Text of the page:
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About The daily Nebraskan. ([Lincoln, Neb.) 1901-current | View Entire Issue (April 4, 1996)
Continued from Page 1
“These people were the ones who first told
me I had diabetes” she said, “and it came at a
real difficult time in my life.”
After a work-related accident that inflamed
the cartilage of her upper chest, Rohrs was out
of work. She drifted in economic limbo — be
tween employment and disability benefits—as
she waited for her claims to process with her
“All that time, I didn’t have health insurance,
no Medicaid, no anything,” she said. “I really
started to get scared, and I’d think to myself,
'What would I do if something really bad hap
That something did happen.
She began to feel nauseous, her balance and
coordination began failing and her inflamed
cartilage began to ache more and more each day.
Without insurance, the only place she could go
was to the center.
“I knew I didn’t have the money, but they
didn’t care. They brought me in, sat me down
and told me the truth about diabetes and about
arthritis,” Rohrs said.
Now, she said, she wouldn’t dream of leav
ing, even though her disability claims have been
Rohrs looked up and smiled at Renee Gcllcr,
a nurse at the center, when she walked into the
room to take a blood sample.
Geller asked Rohrs how she’d been along
with a few minor health questions, helping
Rohrs keep her mind off the needle in her arm.
Geller gently pulled the needle from Rohrs’
arm and put a cotton ball on the small mark.
Rohrs held the cotton ball as Geller prepared to
apply a bandage.
After 10 minutes, a doctor came in and
stuffed a pink prescription slip into Rohrs’ purse,
wishing her a nice day.
“This place means so much to me,” she said.
“It really did save me. Without it, 1 don’t think I
would be here today.”
On the lookout
Donna Polk was on the telephone in her of
fice, asking the secretary downstairs about the
recent death of a client’s grandchild.
She said she planned to attend the wake and
bring a blanket to the family as a token of friend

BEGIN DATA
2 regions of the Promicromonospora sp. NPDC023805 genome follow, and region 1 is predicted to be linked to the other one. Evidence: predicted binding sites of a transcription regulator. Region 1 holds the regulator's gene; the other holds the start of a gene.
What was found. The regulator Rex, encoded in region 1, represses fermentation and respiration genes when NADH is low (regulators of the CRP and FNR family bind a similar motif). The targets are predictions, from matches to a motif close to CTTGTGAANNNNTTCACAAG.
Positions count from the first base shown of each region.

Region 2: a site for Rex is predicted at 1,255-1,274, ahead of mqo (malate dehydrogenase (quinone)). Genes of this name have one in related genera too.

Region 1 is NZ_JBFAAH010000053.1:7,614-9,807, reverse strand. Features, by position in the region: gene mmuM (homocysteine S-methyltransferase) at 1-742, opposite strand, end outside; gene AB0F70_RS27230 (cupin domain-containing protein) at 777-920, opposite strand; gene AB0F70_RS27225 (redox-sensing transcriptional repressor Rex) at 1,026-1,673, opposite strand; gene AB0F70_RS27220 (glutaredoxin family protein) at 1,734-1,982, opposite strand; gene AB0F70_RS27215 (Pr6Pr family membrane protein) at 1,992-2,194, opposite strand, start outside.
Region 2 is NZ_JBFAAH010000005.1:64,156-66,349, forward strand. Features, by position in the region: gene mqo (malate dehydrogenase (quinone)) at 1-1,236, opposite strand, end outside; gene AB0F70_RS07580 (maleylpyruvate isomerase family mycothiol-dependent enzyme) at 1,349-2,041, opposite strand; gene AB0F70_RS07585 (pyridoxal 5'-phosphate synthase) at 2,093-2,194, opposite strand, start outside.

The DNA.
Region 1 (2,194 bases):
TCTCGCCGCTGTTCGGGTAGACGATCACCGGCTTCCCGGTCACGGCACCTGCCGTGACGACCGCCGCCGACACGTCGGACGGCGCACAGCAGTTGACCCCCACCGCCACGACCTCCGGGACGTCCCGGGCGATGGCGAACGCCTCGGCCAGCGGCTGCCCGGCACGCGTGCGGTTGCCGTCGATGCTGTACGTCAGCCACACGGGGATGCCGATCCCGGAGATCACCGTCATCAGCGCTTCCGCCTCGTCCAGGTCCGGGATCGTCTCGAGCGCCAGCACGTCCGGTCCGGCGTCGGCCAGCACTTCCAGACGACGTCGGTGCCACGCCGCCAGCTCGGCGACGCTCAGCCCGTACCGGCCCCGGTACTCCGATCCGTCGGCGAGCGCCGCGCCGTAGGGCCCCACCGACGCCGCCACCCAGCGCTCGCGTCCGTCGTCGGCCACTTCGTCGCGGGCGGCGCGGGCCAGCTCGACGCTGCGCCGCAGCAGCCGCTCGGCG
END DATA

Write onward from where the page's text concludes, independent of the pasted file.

ship and caring.
Friendship and caring, she said, are what
being human is all about — a philosophy the
executive director of the NUIHC said she used
in every facet of her life.
So far, it’s worked well, she said.
“We’re very involved in the lives of our pa
tients,” she said. “We want them to know this is
a place they can come to, and not just for health
care, but for life care.”
Polk has a broad vision for the center. The
move to the new building is just the first step,
“I want to make this a one-stop shop in the
community,” she said. “I want a place where
people can get dental care, a place for food
stamps, commodity food items, for condoms,
even for child care.”
Polk envisions a healthy community —
where the elderly citizens who don’t want tc
stay home can come and watch over the chil
dren of the neighborhood, and where violence
and ignorance cannot touch the lives of the
young or the old.
And, she said, it starts in this former ware
house on Q Street.
“Our goal here, right now, is to inform the
community that we’re not here just for urban
Indians,” Polk said. “We’re here for students,
Asian-Americans, African-Americans, the
young, the old — everyone who needs us.”
Two hours after Rohrs left the center for
home, Geller sat in her office, eating something
microwaved in a plastic container.
It was only a 10-minute break, but it would
possibly be the only one for the day. As the
center’s site director and a licensed practical
nurse, Geller’s days are often full.
But Geller said she was happy to be busy.
She remembered a time when the center was
open for only four hours one day a week.
She remembered having to work in a
cramped office with few supplies and obsolete
equipment, trying to make the most of what she
That time was not quite over, she said, but
the load was getting a lot easier.
All of the certified medical personnel at the
center are from Saint Elizabeth’s, she said, ex
cept for people such as herself, who are licensed
to give basic health care services and counsel
The Saint Elizabeth Community Health Cen
ter has a contract with the NUIHC, which re
ceives block grants awarded by the federal gov
ernment to Indian tribes in Nebraska.
“Saint E’s gives us our doctors, our nurses,
our shots and supplies and things like that,” she
said. “We’re responsible for bringing in the cli
ents and administering the programs.”
Programs Gelier listed included HIV testing,
case management for patients without family
doctors, training for student nurses, and educa
tion on issues like prenatal care, breast and cer
vical cancer and nutrition.
Gelier said the center’s future was bright. She
said she looked forward to seeing the clinic and
its programs grow.
“I see it outgrowing me,” she said. “I’m only
an LPN, and I doubt an LPN will be able to
head this place in the future.”
As her break ended, Gelier stood up,
stretched and put on her lab coat.
“I love it here,” she said. “I’ve been offered
a job that pays $5,000 more, but it’s not about
money. It’s about helping the people who re
ally need it.”
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Enter at 8th & S Streets, 1 Block West of Memorial Stadium
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